The data came about a week later, when National Review contributor Jim Manzi wrote an unfavorable review of Liberty and Tyranny -- a book about the global warming "fraud" by one of National Review's conservative Elect, Mark Levin.

Manzi carefully explained that, while he "had a lot of sympathy for many of its basic points" -- Manzi is also skeptical of AGW -- he regretfully could not endorse Levin's slovenly reasoning and unsupported assertions. Manzi was admittedly provocative -- he called the book "wingnuttery," an insult favored by liberals -- but within the terms of the current conservative intramural debate: He meaningfully put into the title of his post the words "epistemic closure."

What ensued might indeed be described as a "donnybrook," though not of the sort Goldberg may have meant. A team of National Review writers quickly jumped Manzi, and did not seek to disguise that their main objection was not the quality of Manzi's review as a review, but that he had betrayed the gang and its code of intellectual omerta.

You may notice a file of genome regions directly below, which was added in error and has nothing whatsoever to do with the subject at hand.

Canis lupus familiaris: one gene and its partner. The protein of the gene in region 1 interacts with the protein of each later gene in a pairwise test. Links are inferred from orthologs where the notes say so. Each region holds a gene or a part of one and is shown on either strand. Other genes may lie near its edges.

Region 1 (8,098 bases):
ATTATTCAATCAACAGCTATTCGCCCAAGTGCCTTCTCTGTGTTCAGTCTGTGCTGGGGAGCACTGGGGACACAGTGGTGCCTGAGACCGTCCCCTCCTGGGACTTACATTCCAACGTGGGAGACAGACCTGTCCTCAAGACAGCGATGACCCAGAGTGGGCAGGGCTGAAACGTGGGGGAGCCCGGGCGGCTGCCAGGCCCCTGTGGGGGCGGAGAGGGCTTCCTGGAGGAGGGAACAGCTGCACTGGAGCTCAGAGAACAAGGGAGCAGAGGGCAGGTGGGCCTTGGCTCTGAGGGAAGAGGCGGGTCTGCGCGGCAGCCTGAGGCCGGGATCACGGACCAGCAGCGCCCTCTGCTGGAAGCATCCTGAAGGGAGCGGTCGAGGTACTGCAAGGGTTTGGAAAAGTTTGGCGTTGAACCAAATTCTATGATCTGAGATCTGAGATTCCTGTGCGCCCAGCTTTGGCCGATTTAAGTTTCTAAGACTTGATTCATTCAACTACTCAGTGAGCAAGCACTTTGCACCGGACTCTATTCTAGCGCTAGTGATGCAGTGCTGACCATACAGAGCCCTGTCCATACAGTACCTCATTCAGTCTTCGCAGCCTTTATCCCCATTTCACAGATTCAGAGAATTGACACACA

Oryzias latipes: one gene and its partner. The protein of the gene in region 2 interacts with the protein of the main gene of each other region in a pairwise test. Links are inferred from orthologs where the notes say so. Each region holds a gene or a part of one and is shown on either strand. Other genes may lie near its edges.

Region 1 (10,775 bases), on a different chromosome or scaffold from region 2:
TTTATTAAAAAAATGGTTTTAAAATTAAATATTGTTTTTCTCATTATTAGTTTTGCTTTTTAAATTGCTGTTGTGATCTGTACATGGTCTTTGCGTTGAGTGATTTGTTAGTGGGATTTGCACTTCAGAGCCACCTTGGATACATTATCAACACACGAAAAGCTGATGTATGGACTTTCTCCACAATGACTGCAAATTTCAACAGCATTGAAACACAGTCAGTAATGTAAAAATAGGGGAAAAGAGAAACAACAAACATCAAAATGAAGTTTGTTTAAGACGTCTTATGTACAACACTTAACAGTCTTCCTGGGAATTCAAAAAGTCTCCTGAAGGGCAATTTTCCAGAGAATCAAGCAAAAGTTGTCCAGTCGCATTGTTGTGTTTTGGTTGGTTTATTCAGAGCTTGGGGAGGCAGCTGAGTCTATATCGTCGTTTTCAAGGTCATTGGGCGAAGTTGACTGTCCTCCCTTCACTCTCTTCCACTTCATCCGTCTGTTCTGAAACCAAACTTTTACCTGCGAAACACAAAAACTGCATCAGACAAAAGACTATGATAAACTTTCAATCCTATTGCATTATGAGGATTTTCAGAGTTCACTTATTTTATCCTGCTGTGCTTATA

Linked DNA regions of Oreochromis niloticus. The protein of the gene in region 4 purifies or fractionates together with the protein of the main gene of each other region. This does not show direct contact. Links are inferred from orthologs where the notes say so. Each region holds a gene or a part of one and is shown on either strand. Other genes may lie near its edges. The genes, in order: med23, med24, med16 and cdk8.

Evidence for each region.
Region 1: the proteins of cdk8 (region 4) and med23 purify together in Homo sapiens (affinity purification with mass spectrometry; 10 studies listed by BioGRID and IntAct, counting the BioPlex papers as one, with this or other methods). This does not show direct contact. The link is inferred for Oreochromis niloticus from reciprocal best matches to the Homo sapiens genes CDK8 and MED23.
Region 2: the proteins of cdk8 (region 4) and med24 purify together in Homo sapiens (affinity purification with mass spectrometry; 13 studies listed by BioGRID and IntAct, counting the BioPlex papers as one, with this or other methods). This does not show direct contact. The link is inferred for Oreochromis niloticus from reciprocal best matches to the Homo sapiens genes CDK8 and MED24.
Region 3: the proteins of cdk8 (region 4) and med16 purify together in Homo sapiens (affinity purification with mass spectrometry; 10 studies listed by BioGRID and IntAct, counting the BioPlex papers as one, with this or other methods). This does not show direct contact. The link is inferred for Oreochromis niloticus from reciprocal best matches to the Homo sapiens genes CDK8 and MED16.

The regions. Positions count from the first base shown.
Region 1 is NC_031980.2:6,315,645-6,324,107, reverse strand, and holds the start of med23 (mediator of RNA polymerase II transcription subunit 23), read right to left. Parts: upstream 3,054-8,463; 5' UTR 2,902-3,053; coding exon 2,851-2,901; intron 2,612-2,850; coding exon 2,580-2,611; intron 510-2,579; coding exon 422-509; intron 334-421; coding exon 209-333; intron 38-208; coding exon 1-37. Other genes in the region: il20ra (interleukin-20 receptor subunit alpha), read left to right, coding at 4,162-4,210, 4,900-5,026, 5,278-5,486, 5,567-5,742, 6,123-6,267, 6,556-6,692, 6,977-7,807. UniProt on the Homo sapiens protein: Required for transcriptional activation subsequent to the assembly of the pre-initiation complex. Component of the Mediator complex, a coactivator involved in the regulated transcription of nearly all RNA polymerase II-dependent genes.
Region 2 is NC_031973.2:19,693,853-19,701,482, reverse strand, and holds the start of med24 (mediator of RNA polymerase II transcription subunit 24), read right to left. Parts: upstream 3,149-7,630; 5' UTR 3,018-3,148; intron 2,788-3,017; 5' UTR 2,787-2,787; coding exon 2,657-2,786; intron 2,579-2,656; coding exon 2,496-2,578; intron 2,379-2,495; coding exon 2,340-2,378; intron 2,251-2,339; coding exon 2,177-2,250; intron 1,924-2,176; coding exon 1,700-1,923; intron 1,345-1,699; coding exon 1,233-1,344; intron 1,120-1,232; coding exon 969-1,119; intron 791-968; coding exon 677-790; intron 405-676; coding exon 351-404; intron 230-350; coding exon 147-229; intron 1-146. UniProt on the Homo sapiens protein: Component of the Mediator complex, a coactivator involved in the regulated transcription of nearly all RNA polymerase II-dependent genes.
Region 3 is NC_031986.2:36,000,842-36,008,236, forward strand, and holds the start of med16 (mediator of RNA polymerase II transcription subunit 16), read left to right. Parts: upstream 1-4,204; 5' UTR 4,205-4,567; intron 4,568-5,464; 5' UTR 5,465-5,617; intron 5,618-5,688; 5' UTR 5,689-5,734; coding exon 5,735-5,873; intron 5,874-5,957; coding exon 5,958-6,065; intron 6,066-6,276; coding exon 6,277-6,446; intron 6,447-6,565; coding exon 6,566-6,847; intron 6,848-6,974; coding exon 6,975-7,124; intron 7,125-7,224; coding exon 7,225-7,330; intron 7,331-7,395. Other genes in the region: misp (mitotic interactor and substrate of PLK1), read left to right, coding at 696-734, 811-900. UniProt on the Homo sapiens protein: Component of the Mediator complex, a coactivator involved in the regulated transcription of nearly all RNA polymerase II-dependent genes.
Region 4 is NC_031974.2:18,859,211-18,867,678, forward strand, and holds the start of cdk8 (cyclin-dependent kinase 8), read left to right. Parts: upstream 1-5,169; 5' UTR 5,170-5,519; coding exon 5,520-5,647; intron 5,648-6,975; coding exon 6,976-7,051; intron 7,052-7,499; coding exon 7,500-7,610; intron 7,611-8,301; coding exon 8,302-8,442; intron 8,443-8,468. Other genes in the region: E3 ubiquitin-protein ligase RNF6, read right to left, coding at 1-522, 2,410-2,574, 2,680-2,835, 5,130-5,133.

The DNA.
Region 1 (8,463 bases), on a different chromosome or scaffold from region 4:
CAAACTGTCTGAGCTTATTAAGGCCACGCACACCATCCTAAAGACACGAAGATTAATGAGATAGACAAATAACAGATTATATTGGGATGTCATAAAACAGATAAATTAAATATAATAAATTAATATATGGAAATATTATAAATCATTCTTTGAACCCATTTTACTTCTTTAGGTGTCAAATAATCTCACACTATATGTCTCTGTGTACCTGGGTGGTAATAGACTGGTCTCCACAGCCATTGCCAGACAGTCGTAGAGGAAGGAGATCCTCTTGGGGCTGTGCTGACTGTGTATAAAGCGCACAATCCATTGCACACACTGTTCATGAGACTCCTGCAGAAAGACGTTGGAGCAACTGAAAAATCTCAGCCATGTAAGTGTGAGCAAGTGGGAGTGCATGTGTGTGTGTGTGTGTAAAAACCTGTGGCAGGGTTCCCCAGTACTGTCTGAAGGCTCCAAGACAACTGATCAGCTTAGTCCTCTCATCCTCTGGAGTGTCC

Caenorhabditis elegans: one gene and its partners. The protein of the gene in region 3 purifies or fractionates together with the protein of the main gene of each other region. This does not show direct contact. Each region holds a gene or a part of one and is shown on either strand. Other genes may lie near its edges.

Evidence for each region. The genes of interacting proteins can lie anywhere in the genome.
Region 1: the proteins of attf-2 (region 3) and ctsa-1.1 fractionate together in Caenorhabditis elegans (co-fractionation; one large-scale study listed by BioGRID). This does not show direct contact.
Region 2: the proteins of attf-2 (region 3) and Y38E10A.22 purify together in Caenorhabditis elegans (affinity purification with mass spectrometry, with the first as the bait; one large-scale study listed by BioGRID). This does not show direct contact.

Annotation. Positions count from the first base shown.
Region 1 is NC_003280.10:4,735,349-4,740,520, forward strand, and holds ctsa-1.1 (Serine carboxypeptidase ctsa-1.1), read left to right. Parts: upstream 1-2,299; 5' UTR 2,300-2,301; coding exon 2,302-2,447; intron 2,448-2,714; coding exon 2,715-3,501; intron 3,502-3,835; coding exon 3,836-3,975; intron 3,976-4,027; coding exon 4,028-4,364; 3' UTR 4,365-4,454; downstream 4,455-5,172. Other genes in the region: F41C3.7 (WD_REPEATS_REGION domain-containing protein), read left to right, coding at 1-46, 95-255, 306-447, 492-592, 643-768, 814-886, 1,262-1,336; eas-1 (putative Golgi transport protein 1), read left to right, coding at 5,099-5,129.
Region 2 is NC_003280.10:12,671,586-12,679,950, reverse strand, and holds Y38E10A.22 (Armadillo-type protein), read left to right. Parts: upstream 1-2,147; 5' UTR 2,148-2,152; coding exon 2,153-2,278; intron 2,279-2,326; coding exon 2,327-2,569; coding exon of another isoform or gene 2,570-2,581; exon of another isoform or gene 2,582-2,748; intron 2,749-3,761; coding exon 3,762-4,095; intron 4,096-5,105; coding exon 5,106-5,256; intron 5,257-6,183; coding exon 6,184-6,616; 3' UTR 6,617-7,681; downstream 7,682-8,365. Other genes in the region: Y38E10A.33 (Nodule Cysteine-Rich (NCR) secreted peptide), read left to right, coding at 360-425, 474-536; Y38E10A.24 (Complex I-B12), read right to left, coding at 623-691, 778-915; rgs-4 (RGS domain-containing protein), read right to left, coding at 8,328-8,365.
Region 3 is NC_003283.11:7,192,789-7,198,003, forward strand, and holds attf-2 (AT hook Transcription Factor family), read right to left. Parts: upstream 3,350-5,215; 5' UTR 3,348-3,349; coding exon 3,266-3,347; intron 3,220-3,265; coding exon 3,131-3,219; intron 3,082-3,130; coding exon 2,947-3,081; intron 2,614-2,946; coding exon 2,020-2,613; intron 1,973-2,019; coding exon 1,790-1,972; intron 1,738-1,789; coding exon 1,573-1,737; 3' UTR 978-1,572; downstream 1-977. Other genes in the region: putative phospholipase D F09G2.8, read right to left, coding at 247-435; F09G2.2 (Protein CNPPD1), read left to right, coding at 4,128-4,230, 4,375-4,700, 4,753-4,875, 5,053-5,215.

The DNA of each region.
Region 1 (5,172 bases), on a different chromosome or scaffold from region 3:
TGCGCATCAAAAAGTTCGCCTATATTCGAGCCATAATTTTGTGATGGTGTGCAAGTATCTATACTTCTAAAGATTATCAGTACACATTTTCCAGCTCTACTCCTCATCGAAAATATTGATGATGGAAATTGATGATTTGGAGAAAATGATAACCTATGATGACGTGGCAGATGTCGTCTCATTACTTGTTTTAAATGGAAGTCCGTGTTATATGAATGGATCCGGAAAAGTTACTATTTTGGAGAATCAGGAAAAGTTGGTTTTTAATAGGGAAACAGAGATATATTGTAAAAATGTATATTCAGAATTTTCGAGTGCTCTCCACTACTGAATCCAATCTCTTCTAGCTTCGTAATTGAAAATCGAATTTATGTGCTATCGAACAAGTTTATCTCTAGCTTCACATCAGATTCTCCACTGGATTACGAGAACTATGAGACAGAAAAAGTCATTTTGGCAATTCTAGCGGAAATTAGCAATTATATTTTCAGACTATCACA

"I love debate, as people here know," asserted Kathryn J. Lopez, "but to treat Mark Levin as a mere 'entertainer' who was just looking for a bestseller is to not know Mark Levin or have taken his book seriously." Regrettably she did not link to a biographical slideshow whereby readers could get to know Levin better.

"No one minds a good debate," claimed Andy McCarthy, "but Jim's gratuitously nasty tone... is just breathtaking... [Manzi] has always struck me as a model of civility, especially in his disagreements with the Left [!]. Why pick Mark for the Pearl Harbor treatment?"

That seems rather gentle, if oddly personalized -- but later McCarthy, perhaps fortified by a pep rally or a couple of drinks, returned to sputter more ferociously against Manzi. The gist: McCarthy had found an article by a scientist named Lindzen, who had been cited by Manzi; like Manzi, Lindzen is a global warming skeptic, but much more full-throated about it and, more importantly, he didn't insult Mark Levin.

"To me, Lindzen doesn't seem like a kook who probably thinks the Queen of England and the Trilateral Commission are in on a farcical global science scam," snarled McCarthy. "But what do I know? I don't even have a Ph.D."

Sounds like a direct warning to the apostate: We can always get a nuttier wingnut!